An exploration of Philadelphia's quintessential greasy delicacy...the cheesesteak
With Blake off for the weekend, Nick blew the whole...
With Blake off for the weekend, Nick blew the whole Paupered Chef budget on a $20 Chinatown Bus ticket to Philadelphia in search of the city's quintessential greasy delicacy...the cheesesteak. Armed with locals with serious appetites, he checked out some of their favorite institutions in search of the real thing...Wait, with cheez whiz?
Up until three months ago, I wasn't sure whether Philadelphians really loved their cheesesteak or if they just enjoyed writing passionately about the subject. Numerous websites were dedicated to the "best" cheesesteak restaurant or the best way to enjoy one. It all seemed a little too self-glorifying for a food that just looked like a greasy sandwich. And then I had one. Local friend Austin took me down to South Street, and we experienced Jim's Steak . I watched as they quickly grilled the shaved beef, slicing it into shreds, before serving the mess with grilled onions, cheez whiz on a beautiful warm bun. I have numerous dreams about the experience and am still to this day unable to talk about it openly.
A good cheesesteak is an extravagance. It's heavy, mammoth, an all-encompassing event. I've seen a man eat a whole one with fries before, but he did it only in defiance of normalcy, of the routine grind of life. Scrafing down those gigantic creations to warm the insides is proving something.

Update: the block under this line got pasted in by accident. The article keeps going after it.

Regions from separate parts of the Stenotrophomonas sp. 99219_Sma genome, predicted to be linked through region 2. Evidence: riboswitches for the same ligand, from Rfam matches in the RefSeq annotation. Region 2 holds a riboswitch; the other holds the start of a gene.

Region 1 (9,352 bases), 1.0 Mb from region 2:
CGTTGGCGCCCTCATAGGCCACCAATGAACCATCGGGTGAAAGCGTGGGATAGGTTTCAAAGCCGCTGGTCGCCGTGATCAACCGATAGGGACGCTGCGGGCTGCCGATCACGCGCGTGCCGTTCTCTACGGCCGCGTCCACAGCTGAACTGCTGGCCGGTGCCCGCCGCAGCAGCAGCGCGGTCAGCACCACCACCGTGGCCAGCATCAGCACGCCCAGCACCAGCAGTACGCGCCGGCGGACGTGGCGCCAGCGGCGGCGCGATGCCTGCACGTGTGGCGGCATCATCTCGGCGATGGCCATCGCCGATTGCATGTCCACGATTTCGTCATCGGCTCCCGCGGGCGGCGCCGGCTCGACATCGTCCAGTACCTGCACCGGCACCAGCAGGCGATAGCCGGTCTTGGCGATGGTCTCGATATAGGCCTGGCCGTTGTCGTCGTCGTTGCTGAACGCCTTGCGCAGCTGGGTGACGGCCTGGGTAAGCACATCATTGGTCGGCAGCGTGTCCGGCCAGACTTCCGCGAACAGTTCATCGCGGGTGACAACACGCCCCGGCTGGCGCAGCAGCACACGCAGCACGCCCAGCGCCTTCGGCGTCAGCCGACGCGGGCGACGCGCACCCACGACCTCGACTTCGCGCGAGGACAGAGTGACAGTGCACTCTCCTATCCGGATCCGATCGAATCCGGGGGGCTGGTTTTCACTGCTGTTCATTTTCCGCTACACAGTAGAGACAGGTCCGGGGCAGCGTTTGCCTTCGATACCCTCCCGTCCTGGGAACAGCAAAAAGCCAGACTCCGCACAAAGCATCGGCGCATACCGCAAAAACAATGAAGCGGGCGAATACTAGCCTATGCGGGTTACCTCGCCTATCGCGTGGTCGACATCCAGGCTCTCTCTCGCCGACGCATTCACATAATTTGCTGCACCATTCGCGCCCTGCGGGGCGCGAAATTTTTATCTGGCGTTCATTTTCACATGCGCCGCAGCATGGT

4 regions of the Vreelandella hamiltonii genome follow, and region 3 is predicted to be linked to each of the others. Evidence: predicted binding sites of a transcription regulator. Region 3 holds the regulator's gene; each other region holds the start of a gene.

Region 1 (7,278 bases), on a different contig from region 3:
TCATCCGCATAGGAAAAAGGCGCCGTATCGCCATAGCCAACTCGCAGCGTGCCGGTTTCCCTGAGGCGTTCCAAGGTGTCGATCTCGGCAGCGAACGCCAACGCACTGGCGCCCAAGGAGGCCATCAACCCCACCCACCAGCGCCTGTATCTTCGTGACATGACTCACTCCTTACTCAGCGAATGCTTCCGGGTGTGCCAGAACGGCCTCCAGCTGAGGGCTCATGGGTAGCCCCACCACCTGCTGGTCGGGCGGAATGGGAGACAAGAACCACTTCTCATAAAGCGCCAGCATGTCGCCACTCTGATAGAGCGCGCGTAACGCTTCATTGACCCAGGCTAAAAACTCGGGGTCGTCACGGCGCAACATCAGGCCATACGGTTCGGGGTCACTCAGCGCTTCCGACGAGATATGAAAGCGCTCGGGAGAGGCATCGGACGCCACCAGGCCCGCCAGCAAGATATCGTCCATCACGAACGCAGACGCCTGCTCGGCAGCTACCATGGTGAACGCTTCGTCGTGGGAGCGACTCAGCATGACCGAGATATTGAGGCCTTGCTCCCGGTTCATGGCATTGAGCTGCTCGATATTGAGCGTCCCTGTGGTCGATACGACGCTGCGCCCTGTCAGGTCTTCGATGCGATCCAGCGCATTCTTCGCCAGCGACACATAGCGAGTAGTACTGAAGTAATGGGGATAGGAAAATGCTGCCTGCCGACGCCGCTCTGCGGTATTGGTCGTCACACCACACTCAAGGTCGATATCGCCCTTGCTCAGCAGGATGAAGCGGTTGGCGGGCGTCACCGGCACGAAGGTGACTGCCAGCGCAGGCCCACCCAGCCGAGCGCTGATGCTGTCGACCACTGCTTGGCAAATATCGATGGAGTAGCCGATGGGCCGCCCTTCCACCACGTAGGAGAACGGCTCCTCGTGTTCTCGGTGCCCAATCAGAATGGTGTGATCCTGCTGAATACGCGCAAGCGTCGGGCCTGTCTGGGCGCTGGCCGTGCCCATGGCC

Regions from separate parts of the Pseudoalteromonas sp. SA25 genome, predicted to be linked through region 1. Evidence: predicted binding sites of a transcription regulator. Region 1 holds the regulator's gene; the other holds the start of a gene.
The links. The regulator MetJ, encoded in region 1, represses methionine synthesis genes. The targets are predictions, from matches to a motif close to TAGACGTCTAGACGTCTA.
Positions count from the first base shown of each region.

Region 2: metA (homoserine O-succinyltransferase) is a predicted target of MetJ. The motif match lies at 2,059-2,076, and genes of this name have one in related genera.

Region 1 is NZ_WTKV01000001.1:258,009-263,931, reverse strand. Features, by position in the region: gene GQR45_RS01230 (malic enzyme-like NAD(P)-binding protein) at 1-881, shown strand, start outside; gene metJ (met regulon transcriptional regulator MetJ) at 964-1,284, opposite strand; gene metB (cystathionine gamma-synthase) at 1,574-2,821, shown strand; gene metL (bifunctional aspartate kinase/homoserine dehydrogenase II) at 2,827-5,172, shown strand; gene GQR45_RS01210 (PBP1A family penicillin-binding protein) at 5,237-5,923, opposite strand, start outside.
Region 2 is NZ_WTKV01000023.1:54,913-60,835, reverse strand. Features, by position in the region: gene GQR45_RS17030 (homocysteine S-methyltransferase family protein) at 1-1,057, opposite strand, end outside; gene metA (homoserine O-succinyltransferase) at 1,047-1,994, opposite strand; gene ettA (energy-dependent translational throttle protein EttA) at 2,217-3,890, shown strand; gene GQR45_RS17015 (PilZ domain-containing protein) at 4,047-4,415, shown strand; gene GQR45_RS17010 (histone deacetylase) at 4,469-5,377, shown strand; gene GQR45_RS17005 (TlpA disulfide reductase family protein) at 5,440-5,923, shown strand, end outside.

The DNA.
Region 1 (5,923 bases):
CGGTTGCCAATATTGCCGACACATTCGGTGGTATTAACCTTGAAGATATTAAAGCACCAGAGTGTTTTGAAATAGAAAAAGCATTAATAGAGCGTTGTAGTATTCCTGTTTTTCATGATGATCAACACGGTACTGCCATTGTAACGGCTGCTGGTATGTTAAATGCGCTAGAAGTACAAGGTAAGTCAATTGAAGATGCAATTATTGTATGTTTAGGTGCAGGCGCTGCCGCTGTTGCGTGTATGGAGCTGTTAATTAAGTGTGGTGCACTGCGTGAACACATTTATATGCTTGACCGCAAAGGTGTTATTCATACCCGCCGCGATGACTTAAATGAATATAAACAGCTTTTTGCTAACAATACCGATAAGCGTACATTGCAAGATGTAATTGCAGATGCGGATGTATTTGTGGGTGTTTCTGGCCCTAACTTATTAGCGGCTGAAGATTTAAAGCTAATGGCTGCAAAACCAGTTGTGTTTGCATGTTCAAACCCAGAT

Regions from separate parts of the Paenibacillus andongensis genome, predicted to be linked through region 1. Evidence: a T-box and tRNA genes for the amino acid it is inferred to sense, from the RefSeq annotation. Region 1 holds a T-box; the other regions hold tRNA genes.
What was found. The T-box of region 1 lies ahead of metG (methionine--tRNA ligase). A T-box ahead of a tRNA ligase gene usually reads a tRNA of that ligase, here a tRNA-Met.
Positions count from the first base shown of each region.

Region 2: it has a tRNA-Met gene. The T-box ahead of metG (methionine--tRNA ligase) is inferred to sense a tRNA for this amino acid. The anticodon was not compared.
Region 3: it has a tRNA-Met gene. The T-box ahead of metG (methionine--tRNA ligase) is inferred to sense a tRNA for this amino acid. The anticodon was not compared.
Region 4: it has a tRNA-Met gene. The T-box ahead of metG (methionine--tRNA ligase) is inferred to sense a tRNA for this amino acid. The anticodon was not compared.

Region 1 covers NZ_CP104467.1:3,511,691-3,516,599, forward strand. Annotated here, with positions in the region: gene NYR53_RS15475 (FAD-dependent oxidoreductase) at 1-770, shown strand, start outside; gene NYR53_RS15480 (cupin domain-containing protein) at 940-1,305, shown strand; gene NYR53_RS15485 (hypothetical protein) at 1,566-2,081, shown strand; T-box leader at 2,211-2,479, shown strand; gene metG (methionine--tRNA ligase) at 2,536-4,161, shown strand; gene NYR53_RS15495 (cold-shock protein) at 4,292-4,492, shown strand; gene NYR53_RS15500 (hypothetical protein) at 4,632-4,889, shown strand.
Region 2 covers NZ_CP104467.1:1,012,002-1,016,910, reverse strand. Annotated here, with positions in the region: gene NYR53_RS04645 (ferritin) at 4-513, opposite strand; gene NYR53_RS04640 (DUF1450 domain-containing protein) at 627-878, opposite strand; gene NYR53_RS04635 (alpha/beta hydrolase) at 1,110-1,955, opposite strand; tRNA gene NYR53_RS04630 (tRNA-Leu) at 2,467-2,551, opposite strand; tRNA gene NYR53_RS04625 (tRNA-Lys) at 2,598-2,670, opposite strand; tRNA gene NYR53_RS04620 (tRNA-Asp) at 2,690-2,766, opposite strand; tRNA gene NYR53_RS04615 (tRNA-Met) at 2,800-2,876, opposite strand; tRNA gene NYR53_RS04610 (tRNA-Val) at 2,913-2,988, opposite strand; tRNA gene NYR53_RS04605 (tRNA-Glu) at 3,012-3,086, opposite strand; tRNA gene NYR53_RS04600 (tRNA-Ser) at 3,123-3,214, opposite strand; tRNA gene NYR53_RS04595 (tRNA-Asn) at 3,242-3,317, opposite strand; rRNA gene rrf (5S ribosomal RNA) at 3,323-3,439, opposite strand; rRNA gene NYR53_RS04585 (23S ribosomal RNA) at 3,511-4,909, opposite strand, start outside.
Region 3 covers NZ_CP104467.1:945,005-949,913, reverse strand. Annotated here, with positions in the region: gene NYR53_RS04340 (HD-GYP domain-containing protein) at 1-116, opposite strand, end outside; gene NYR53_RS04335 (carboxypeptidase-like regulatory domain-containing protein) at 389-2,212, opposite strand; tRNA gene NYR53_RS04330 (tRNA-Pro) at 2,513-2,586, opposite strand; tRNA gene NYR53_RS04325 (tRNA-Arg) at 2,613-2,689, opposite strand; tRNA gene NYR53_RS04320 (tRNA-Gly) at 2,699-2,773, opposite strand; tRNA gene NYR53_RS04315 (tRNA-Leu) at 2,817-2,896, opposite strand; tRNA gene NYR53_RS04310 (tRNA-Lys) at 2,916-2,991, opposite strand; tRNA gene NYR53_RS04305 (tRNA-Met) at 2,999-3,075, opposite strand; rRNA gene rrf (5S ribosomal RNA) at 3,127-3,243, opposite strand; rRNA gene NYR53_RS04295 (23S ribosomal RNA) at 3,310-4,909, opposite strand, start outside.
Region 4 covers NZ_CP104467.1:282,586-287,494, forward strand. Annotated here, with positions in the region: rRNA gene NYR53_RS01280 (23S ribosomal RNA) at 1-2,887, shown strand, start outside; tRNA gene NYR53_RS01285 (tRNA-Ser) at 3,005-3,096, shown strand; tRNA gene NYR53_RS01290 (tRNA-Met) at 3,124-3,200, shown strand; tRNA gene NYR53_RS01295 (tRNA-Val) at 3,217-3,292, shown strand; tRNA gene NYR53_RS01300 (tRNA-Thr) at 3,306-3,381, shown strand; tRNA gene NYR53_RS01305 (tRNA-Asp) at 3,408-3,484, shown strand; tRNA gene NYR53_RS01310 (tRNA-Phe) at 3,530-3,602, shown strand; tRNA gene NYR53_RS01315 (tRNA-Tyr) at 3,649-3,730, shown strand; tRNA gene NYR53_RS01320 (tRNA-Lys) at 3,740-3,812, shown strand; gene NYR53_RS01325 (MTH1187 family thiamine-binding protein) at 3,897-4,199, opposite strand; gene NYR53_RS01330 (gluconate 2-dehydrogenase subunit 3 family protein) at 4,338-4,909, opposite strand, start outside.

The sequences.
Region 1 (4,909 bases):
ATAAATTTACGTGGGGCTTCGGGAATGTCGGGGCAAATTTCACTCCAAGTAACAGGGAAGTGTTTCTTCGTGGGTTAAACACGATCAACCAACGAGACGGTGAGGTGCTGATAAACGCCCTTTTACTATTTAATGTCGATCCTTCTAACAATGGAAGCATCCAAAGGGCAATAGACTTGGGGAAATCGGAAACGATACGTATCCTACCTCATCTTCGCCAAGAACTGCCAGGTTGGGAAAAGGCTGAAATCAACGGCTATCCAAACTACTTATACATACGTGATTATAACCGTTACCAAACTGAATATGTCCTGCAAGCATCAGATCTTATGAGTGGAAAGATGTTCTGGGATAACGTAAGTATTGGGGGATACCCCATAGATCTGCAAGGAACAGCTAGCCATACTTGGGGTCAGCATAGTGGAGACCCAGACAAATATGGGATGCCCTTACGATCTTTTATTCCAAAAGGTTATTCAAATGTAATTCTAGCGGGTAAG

The history of cheesesteak is something you either care about or don't, and it really has no bearing on the actual enjoyment of a sandwich. Wikipedia has a nice article. PhillyPa.org has a detailed history. But I didn't return to Philly for a history lessons. I was there to eat. I picked out two restaurants that had gotten the most press and then went to one that my local friend Austin had recommended. That's right, three sandwiches in one day.
My search began far from the tour bus stops of Independence Hall and the Rocky Steps (Philadelphia Art Museum?), at the intersection of 9th Street and East Passyunk Ave in South Philadelphia where two of the cities most treasured relics stare back at each other.
Pat's is considered the originator of the cheesesteak, and has been open the longest of the big three. Opened in 1930, the history is surprisingly uninteresting, but you can read about it at their website . It certainly looks like it's been open the longest. The sign is dated, the benches unpainted, and open cheez whiz containers line the windows. Austin went to the counter and ordered the first sandwich of the day.